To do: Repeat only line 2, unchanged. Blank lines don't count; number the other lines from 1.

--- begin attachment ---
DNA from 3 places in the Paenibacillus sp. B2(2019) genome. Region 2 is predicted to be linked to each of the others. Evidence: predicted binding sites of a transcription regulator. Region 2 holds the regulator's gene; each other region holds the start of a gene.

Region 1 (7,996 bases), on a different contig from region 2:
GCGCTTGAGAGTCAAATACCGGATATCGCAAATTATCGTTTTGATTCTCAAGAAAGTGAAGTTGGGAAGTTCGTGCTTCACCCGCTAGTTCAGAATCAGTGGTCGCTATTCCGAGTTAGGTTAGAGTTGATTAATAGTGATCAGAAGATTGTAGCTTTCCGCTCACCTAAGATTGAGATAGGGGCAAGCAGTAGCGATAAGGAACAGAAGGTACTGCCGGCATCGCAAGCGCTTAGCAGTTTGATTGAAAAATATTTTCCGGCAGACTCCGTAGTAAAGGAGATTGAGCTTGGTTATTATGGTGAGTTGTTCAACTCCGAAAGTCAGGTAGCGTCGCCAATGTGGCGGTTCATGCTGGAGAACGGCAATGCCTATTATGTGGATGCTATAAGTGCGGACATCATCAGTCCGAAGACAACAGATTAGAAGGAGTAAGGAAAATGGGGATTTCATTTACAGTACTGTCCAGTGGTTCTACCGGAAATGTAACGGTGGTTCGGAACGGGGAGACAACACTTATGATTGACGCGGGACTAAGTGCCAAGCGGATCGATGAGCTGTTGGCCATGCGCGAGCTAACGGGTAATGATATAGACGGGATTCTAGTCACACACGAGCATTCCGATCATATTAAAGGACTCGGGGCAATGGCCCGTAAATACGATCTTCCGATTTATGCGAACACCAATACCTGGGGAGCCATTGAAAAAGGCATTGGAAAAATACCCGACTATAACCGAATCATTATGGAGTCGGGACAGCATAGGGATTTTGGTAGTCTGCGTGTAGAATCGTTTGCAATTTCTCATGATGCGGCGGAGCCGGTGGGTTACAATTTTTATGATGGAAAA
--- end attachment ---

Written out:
Region 1 (7,996 bases), on a different contig from region 2: